Renewable energy producers are finding regulatory support globally, and accessing the sector is possible through numerous avenues. But how altruistic are investors themselves? Fiona Rintoul reports.
There’s more to investing in renewable energy than just sitting at a desk, looking at a screen. “I can show you my muddy boots,” says Oldrik Verloop, co-head of hydro investments at Aquila Capital.
The firm invests in the renewables sector through renewable infrastructure in the solar, wind and hydro power sectors. The key word here is ‘infrastructure’. Aquila Capital’s real assets division often takes a large stake in projects – sometimes 100% – and is very much involved operationally.
However, as the sector and the companies within it have developed, it has also become possible to invest in more conventional ways – with less of a need for muddy boots.
Ian Woods, head of ESG (environmental, social, governance) research at AMP Capital, notes that there is increasing choice available to both proponents and investors – from traditional listed equity funds and direct infrastructure funds, to ‘green’ bonds for more established clean energy technologies, through to venture capital funds for emerging companies and technologies. “From the proponent perspective, the best vehicle depends on, among other things, the state of the technology,” he says.
Vontobel Asset Management’s New Power fund is an example of a traditional listed equity fund. Many of the stocks that fund manager Pascal Dudle invests in are found in generalist funds, though there are also a number of pure plays. “In the end, it’s all about finding the right stocks at attractive valuations,” says Dudle.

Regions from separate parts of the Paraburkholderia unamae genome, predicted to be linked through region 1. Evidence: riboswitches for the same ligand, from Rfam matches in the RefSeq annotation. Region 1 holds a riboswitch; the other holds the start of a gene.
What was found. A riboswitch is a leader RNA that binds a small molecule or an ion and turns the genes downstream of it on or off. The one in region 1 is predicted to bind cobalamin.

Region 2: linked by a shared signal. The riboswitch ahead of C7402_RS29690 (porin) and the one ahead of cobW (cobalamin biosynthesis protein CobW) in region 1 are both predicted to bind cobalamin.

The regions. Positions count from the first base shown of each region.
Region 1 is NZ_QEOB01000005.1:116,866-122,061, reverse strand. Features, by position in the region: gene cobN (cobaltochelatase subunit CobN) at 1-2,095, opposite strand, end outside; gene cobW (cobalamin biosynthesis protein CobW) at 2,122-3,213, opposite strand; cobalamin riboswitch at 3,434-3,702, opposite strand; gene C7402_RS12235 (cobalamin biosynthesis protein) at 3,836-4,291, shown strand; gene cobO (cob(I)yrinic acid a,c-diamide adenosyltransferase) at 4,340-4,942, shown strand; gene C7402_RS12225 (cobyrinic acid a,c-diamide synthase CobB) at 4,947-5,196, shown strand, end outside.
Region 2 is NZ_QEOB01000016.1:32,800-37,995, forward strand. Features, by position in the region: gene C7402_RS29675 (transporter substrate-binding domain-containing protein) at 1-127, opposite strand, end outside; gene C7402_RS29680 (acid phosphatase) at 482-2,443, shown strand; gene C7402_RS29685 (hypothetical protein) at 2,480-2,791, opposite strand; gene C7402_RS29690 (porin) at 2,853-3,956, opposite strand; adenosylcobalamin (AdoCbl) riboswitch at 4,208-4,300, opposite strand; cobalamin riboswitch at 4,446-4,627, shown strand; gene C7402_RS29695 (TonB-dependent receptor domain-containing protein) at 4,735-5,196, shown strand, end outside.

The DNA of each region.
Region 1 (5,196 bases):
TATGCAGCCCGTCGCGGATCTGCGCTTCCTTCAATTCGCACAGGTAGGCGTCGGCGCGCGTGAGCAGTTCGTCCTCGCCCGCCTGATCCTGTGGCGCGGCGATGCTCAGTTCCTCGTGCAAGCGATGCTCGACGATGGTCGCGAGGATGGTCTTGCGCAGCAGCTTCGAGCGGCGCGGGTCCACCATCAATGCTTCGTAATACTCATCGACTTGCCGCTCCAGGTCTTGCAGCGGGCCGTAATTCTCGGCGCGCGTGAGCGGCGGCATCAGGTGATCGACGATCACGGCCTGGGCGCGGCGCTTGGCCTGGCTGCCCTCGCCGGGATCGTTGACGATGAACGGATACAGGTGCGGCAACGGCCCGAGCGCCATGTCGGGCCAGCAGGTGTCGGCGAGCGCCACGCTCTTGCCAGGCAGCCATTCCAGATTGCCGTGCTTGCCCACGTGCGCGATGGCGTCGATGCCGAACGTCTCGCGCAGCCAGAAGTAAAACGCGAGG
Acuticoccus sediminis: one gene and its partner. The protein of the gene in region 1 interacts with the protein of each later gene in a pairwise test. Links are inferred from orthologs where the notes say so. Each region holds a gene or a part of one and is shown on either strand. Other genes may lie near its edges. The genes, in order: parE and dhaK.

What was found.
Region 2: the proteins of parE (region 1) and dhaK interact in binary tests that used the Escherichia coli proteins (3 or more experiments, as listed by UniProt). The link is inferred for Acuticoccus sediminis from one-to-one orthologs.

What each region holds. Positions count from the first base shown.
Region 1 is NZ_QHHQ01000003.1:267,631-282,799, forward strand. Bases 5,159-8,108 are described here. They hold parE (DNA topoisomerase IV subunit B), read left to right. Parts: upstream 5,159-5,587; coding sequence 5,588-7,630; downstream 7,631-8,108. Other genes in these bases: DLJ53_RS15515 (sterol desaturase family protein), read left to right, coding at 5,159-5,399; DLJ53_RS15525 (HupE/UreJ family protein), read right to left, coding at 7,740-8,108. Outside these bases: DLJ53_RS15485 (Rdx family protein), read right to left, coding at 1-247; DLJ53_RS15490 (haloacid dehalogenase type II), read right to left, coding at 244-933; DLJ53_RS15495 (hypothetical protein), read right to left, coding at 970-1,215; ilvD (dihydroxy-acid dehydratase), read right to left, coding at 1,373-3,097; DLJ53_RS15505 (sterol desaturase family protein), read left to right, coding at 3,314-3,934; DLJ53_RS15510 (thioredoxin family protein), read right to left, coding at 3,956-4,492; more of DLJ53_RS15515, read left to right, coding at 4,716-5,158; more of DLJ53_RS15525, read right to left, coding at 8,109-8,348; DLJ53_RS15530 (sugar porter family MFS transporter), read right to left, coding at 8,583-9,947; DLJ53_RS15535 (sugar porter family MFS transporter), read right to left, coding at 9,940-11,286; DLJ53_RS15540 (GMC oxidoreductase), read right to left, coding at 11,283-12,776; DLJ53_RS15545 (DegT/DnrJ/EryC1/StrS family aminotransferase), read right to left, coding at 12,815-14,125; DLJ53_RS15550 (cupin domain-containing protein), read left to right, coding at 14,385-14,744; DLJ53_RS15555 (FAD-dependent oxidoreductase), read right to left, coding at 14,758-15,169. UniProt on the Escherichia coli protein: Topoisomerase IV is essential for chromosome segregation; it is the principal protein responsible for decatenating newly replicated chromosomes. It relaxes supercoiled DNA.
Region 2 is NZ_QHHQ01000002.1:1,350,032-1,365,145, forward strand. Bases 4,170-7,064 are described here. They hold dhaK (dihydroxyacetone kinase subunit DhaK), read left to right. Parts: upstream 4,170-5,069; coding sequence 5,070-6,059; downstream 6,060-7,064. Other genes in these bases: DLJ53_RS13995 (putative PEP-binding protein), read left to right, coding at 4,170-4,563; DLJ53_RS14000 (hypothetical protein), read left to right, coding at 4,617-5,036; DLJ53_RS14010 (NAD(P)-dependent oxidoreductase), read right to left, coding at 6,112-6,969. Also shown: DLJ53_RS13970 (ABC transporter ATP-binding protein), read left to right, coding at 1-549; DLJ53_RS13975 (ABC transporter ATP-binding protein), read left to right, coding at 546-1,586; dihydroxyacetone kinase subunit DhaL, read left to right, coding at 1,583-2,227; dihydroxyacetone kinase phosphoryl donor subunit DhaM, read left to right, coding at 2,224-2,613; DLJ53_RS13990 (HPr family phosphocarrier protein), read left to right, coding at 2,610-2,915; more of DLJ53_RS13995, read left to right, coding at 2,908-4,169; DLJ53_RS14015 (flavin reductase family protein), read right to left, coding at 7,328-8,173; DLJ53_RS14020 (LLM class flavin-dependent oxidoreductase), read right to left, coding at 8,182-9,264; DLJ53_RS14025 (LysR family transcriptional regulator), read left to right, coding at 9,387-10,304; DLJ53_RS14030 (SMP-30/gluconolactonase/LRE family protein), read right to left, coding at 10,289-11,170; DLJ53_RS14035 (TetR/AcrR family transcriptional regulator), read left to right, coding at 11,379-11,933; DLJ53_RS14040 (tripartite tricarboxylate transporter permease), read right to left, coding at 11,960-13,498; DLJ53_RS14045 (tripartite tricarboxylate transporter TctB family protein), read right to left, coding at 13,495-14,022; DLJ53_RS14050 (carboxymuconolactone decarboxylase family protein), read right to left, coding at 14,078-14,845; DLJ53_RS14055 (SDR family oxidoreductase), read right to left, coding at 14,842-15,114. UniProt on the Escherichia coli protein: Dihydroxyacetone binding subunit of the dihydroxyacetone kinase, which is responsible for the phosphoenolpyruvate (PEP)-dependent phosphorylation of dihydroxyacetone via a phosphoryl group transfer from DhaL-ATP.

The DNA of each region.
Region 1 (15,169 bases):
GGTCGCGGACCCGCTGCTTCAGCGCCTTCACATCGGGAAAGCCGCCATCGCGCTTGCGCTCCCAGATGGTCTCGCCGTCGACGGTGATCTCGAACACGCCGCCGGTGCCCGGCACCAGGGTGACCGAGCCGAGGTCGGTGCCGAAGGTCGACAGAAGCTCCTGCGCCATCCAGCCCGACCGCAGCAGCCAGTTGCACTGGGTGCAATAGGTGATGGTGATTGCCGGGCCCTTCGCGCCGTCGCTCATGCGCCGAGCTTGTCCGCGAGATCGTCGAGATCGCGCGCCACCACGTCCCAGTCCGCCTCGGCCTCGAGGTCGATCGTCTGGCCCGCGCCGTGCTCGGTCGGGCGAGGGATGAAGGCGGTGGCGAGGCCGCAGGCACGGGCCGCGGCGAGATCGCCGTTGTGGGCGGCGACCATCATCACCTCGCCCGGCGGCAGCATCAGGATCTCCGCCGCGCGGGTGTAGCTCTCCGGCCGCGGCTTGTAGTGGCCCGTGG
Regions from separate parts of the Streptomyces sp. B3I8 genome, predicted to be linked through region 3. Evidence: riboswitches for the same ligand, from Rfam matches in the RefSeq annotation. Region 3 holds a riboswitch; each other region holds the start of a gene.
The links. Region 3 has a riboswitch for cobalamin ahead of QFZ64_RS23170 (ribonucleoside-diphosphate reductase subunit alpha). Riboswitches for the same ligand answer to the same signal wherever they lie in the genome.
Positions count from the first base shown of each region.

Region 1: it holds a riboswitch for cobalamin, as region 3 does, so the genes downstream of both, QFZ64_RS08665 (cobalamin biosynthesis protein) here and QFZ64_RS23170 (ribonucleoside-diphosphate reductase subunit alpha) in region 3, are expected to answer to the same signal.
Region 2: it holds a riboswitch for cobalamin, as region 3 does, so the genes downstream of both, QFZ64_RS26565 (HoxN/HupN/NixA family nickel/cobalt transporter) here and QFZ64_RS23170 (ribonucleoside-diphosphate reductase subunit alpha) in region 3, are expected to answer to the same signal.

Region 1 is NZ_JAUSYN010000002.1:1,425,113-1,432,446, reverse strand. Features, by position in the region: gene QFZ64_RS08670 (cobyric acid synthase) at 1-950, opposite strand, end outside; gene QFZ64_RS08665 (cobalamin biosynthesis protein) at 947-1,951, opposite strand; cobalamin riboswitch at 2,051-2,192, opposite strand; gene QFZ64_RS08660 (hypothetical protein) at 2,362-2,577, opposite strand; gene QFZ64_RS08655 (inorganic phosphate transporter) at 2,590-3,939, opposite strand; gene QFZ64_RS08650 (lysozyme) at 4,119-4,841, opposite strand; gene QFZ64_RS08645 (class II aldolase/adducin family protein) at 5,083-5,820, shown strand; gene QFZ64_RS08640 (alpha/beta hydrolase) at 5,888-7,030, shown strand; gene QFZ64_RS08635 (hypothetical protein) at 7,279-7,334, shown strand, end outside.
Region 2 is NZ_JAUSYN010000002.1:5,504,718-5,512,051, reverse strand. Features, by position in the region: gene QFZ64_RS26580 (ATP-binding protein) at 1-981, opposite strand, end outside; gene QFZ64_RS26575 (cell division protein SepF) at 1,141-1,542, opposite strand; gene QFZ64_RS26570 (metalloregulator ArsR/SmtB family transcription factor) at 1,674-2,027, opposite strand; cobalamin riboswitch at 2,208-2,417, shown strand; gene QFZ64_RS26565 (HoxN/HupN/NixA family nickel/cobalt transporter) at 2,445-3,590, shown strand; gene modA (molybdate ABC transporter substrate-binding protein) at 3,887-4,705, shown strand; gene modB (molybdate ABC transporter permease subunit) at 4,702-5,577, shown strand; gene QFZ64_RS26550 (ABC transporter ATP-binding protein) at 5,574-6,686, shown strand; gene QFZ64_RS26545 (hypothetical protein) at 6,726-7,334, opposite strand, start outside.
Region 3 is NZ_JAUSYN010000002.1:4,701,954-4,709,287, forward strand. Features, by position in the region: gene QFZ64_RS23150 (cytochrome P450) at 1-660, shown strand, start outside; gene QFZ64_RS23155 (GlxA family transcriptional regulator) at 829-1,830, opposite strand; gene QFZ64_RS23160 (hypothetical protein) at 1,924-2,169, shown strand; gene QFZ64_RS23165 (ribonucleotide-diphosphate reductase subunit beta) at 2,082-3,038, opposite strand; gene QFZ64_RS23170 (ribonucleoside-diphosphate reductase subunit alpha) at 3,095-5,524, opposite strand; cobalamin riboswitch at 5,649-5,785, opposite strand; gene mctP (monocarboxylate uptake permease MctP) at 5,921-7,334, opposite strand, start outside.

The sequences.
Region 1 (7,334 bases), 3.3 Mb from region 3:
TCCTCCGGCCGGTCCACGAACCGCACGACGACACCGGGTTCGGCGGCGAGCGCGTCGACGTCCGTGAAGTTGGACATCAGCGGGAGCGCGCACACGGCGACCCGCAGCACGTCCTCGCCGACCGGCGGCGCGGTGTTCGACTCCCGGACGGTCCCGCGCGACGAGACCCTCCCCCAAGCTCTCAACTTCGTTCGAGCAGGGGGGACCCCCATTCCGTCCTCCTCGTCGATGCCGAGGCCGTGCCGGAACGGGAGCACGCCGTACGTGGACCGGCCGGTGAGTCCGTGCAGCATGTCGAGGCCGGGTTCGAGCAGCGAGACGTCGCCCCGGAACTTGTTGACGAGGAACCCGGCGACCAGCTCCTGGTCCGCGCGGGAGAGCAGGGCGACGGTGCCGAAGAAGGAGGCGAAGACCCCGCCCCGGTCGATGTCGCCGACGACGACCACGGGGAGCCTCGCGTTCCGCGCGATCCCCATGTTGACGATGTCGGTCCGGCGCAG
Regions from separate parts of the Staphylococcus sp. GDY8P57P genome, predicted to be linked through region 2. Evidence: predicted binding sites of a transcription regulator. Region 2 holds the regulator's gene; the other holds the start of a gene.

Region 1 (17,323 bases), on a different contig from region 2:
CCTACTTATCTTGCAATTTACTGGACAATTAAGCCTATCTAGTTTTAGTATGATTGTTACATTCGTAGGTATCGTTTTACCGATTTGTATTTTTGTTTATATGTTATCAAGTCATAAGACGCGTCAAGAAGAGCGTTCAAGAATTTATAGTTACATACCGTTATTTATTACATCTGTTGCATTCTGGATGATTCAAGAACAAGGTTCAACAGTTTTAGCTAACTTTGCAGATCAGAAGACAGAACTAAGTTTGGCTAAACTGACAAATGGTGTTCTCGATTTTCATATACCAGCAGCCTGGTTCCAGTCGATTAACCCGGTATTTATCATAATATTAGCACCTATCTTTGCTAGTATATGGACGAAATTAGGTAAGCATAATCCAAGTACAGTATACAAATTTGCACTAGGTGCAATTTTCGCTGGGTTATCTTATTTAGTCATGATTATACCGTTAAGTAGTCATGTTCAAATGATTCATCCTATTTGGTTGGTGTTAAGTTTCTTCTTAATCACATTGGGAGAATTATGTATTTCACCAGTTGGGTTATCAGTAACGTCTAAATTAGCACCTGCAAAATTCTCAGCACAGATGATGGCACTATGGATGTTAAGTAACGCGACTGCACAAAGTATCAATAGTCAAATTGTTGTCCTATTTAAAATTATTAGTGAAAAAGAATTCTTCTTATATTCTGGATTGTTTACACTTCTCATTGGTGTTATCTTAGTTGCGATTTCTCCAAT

The main difference, says Thomas Guennegues, senior equity analyst for the renewables sector at Robeco, is the volatility of the stocks and the often small-cap character of investments.
“It’s important for fund managers to be dynamic,” he says. “It’s a fast-moving sector that can turn in days. It’s more difficult to look at 100 clean energy stocks than 100 European equity stocks, because they are less covered by the sell side and there is more movement.”
Understanding the risks is important, as in any sector.
“Some risks are reasonably straightforward to quantify, such as the probability of debt default, but many risks are hidden, at least to the superficial investor,” says Andy Gardner, fundamental equities portfolio manager at AMP Capital. “These typically include valuing externalities and regulation.”